Mas receptor is translocated to the nucleus upon agonist stimulation in brainstem neurons from spontaneously hypertensive rats but not normotensive rats

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Cardiovascular research


AIMS: Activation of the angiotensin (Ang) (1-7)/Mas receptor (R) axis protects from sympathetic overactivity. Endocytic trafficking is an essential process that regulates receptor (R) function and its ultimate cellular responses. We investigated whether the blunted responses to Ang-(1-7) in hypertensive rats are associated to an alteration in MasR trafficking.

METHODS AND RESULTS: Brainstem neurons from Wistar-Kyoto (WKY) or spontaneously hypertensive rats (SHRs) were investigated for (1) Ang-(1-7) levels and binding and MasR expression, (2) Ang-(1-7) responses (arachidonic acid and nitric oxide release and Akt and ERK1/2 phosphorylation) and (3) MasR trafficking. Ang-(1-7) were determined by radioimmunoassay. MasR expression and functionality were evaluated by Western blot and binding assays. MasR trafficking was evaluated by immunofluorescence. Ang-(1-7) treatment induced an increase in nitric oxide and arachidonic acid release and ERK1/2 and Akt phosphorylation in WKY neurons but did not have an effect in SHR neurons. Although SHR neurons showed greater MasR expression, Ang-(1-7)-elicited responses were substantially diminished presumably due to decreased Ang-(1-7) endogenous levels concomitant with impaired binding to its receptor. Through immunocolocalization studies, we evidenced that upon Ang-(1-7) stimulation MasRs were internalized through clathrin-coated pits and caveolae into early endosomes and slowly recycled back to the plasma membrane. However, the fraction of internalized MasRs into early endosomes was larger and the fraction of MasRs recycled back to the plasma membrane was smaller in SHR than in WKY neurons. Surprisingly, in SHR neurons but not in WKY neurons, Ang-(1-7) induced MasR translocation to the nucleus. Nuclear MasR expression and Ang-(1-7) levels were significantly greater in the nuclei of Ang-(1-7)-stimulated SHR neurons, indicating that the MasR is translocated with its ligand bound to it.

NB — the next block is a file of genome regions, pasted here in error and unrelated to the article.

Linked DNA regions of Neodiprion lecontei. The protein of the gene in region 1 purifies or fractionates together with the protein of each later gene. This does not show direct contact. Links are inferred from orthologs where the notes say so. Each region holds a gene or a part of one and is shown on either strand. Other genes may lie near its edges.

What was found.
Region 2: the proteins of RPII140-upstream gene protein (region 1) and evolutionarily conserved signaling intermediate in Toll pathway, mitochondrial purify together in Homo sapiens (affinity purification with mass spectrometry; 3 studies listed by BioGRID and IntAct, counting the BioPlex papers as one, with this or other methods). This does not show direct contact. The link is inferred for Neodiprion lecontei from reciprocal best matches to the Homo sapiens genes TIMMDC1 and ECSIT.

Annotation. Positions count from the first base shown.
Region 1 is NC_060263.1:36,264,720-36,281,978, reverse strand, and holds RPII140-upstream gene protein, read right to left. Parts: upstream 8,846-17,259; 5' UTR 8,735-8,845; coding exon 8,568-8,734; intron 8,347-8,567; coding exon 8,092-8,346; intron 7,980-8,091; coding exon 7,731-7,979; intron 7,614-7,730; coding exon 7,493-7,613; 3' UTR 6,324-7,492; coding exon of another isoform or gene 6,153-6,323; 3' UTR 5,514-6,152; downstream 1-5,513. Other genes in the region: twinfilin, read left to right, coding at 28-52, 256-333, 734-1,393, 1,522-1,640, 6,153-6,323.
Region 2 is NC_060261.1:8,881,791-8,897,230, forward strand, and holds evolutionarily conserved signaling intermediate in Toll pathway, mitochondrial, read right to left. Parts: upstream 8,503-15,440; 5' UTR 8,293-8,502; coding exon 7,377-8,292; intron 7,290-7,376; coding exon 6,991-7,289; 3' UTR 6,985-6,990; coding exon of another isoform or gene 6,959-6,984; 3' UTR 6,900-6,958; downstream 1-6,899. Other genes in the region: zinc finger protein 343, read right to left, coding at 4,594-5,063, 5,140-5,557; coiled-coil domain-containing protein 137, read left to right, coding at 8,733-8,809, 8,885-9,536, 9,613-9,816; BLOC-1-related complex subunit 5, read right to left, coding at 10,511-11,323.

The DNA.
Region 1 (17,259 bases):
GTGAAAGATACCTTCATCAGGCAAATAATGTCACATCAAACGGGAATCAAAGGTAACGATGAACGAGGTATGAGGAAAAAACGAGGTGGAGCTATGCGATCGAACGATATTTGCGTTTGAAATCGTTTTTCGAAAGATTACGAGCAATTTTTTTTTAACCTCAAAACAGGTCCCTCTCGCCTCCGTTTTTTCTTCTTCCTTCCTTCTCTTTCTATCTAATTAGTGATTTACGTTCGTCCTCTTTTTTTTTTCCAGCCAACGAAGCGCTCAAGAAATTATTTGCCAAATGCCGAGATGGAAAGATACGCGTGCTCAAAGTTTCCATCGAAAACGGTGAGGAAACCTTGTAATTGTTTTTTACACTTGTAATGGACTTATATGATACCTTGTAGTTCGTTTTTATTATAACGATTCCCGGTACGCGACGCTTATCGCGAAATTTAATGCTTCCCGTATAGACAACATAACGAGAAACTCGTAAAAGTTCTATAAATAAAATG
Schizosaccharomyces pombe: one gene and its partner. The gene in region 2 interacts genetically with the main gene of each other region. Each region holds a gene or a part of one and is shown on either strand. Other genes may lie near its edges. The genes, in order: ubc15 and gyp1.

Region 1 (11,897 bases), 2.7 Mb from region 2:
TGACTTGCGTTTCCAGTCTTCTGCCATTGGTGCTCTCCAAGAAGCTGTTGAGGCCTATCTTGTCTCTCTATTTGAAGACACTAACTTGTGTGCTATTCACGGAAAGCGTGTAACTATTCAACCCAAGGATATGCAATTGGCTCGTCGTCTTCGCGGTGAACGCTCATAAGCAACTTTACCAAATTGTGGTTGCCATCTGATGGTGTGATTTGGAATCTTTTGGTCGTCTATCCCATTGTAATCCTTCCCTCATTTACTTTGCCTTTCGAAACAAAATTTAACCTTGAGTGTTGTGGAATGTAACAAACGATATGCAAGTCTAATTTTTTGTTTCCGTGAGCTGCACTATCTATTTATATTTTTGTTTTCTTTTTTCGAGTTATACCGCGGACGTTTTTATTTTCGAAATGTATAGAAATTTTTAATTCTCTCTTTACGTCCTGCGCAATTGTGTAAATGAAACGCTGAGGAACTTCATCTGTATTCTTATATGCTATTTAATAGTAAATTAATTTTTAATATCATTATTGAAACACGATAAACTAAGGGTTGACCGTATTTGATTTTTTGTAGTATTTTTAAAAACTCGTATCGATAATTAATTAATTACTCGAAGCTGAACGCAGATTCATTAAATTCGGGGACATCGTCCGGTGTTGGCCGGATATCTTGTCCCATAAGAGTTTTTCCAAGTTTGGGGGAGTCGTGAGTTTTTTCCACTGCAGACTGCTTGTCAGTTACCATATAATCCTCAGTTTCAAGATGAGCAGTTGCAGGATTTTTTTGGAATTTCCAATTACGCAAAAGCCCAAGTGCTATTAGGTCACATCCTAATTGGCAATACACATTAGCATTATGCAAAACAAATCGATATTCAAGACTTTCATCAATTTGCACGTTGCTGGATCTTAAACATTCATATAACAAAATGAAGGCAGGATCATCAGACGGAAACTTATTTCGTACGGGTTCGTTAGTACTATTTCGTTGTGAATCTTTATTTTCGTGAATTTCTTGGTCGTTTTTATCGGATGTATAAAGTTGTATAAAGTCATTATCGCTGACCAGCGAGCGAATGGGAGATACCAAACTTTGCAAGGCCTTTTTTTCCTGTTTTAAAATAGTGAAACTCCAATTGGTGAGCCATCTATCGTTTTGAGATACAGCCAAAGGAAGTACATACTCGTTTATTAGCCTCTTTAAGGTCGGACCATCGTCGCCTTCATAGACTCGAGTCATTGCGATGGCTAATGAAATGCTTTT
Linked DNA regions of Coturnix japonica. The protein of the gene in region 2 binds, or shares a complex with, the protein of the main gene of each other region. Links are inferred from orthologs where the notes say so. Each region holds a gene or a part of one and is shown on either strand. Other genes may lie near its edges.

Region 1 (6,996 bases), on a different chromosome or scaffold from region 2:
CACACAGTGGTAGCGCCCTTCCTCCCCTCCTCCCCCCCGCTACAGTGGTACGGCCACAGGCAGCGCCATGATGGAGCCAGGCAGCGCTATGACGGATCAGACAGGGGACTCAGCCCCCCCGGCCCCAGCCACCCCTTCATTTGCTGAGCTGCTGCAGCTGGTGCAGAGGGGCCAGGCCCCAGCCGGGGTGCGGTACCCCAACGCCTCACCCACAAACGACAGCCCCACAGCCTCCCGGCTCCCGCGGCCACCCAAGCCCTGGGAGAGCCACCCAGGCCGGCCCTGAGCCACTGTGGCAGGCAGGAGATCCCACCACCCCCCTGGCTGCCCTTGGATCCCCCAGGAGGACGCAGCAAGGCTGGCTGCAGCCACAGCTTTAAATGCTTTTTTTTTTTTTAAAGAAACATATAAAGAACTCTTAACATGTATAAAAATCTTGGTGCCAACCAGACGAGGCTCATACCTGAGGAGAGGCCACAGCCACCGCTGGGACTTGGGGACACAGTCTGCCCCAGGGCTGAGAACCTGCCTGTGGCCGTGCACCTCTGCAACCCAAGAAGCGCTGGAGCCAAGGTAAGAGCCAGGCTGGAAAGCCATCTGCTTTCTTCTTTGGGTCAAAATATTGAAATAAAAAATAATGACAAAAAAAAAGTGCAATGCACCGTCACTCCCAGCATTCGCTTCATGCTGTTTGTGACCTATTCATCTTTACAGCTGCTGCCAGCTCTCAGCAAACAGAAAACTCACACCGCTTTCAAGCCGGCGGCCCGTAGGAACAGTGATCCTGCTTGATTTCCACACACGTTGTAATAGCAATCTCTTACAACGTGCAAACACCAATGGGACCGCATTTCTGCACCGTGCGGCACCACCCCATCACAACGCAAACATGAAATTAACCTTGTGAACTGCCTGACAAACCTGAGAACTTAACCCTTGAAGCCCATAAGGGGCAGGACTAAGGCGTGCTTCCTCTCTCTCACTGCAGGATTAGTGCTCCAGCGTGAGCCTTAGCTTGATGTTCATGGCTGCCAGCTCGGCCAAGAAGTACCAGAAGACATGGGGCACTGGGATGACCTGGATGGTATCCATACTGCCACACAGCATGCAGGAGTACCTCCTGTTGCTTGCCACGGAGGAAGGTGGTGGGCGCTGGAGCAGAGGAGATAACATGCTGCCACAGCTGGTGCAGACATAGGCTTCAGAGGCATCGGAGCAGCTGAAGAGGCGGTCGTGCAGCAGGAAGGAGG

CONCLUSIONS: MasRs display differential trafficking in brainstem neurons from SHRs, which may contribute to the impaired responses to Ang-(1-7).

TRANSLATIONAL PERSPECTIVE: R trafficking is not a universal mechanism for every R and it critically determines the ultimate cellular response. Alterations in R trafficking have been associated with several diseases, hypertension and neurodegenerative diseases among others. We provide evidence, for the first time, about MasR trafficking in brainstem neurons from SHRs. The present work opens the way in comprehending the mechanisms underlying MasR regulation in a pathological situation. The differential MasR trafficking in neurons from SHRs may contribute to the impaired responses of Ang-(1-7) and to hypertension development.

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ePub ahead of print